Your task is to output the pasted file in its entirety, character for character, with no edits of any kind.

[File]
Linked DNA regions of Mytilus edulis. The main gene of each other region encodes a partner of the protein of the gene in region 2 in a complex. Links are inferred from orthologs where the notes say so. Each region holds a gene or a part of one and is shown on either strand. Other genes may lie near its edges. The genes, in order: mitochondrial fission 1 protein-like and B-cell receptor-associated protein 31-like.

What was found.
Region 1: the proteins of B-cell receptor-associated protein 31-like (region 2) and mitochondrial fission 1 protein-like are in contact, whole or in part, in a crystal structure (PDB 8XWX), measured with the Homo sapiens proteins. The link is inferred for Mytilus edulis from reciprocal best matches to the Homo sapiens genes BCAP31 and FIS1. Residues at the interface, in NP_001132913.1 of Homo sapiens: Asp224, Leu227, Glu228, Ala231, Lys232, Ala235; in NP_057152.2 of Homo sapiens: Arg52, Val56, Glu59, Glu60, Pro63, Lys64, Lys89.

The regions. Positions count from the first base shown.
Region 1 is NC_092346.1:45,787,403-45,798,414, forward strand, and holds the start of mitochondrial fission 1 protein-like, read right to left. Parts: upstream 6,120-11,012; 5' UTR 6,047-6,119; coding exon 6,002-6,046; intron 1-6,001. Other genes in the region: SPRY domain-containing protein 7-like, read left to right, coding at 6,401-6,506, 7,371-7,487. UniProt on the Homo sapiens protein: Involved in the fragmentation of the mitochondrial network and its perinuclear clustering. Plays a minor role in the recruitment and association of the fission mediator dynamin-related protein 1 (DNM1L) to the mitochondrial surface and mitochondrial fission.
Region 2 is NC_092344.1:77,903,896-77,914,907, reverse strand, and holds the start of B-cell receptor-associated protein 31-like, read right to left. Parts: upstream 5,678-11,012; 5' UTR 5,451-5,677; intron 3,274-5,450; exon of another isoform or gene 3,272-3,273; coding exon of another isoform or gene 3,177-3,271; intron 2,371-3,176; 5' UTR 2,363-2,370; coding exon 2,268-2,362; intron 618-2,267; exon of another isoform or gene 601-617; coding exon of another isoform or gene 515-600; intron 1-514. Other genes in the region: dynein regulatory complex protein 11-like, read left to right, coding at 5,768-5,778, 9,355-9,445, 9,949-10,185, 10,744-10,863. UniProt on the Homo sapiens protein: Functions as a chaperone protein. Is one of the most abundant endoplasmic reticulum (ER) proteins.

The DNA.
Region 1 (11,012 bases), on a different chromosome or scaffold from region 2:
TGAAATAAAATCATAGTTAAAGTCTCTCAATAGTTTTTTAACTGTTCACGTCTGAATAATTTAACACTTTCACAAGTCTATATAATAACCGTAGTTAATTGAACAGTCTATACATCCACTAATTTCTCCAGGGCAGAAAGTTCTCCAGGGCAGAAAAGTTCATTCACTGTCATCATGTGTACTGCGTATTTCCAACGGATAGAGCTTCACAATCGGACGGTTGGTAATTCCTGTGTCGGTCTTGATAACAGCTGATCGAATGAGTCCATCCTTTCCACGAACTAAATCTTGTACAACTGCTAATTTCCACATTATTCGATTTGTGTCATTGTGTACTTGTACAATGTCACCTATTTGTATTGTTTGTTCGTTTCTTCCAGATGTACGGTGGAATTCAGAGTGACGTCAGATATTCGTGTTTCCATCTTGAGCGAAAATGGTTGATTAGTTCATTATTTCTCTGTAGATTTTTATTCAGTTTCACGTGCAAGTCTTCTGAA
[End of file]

Linked DNA regions of Mytilus edulis. The main gene of each other region encodes a partner of the protein of the gene in region 2 in a complex. Links are inferred from orthologs where the notes say so. Each region holds a gene or a part of one and is shown on either strand. Other genes may lie near its edges. The genes, in order: mitochondrial fission 1 protein-like and B-cell receptor-associated protein 31-like.

What was found.
Region 1: the proteins of B-cell receptor-associated protein 31-like (region 2) and mitochondrial fission 1 protein-like are in contact, whole or in part, in a crystal structure (PDB 8XWX), measured with the Homo sapiens proteins. The link is inferred for Mytilus edulis from reciprocal best matches to the Homo sapiens genes BCAP31 and FIS1. Residues at the interface, in NP_001132913.1 of Homo sapiens: Asp224, Leu227, Glu228, Ala231, Lys232, Ala235; in NP_057152.2 of Homo sapiens: Arg52, Val56, Glu59, Glu60, Pro63, Lys64, Lys89.

The regions. Positions count from the first base shown.
Region 1 is NC_092346.1:45,787,403-45,798,414, forward strand, and holds the start of mitochondrial fission 1 protein-like, read right to left. Parts: upstream 6,120-11,012; 5' UTR 6,047-6,119; coding exon 6,002-6,046; intron 1-6,001. Other genes in the region: SPRY domain-containing protein 7-like, read left to right, coding at 6,401-6,506, 7,371-7,487. UniProt on the Homo sapiens protein: Involved in the fragmentation of the mitochondrial network and its perinuclear clustering. Plays a minor role in the recruitment and association of the fission mediator dynamin-related protein 1 (DNM1L) to the mitochondrial surface and mitochondrial fission.
Region 2 is NC_092344.1:77,903,896-77,914,907, reverse strand, and holds the start of B-cell receptor-associated protein 31-like, read right to left. Parts: upstream 5,678-11,012; 5' UTR 5,451-5,677; intron 3,274-5,450; exon of another isoform or gene 3,272-3,273; coding exon of another isoform or gene 3,177-3,271; intron 2,371-3,176; 5' UTR 2,363-2,370; coding exon 2,268-2,362; intron 618-2,267; exon of another isoform or gene 601-617; coding exon of another isoform or gene 515-600; intron 1-514. Other genes in the region: dynein regulatory complex protein 11-like, read left to right, coding at 5,768-5,778, 9,355-9,445, 9,949-10,185, 10,744-10,863. UniProt on the Homo sapiens protein: Functions as a chaperone protein. Is one of the most abundant endoplasmic reticulum (ER) proteins.

The DNA.
Region 1 (11,012 bases), on a different chromosome or scaffold from region 2:
TGAAATAAAATCATAGTTAAAGTCTCTCAATAGTTTTTTAACTGTTCACGTCTGAATAATTTAACACTTTCACAAGTCTATATAATAACCGTAGTTAATTGAACAGTCTATACATCCACTAATTTCTCCAGGGCAGAAAGTTCTCCAGGGCAGAAAAGTTCATTCACTGTCATCATGTGTACTGCGTATTTCCAACGGATAGAGCTTCACAATCGGACGGTTGGTAATTCCTGTGTCGGTCTTGATAACAGCTGATCGAATGAGTCCATCCTTTCCACGAACTAAATCTTGTACAACTGCTAATTTCCACATTATTCGATTTGTGTCATTGTGTACTTGTACAATGTCACCTATTTGTATTGTTTGTTCGTTTCTTCCAGATGTACGGTGGAATTCAGAGTGACGTCAGATATTCGTGTTTCCATCTTGAGCGAAAATGGTTGATTAGTTCATTATTTCTCTGTAGATTTTTATTCAGTTTCACGTGCAAGTCTTCTGAA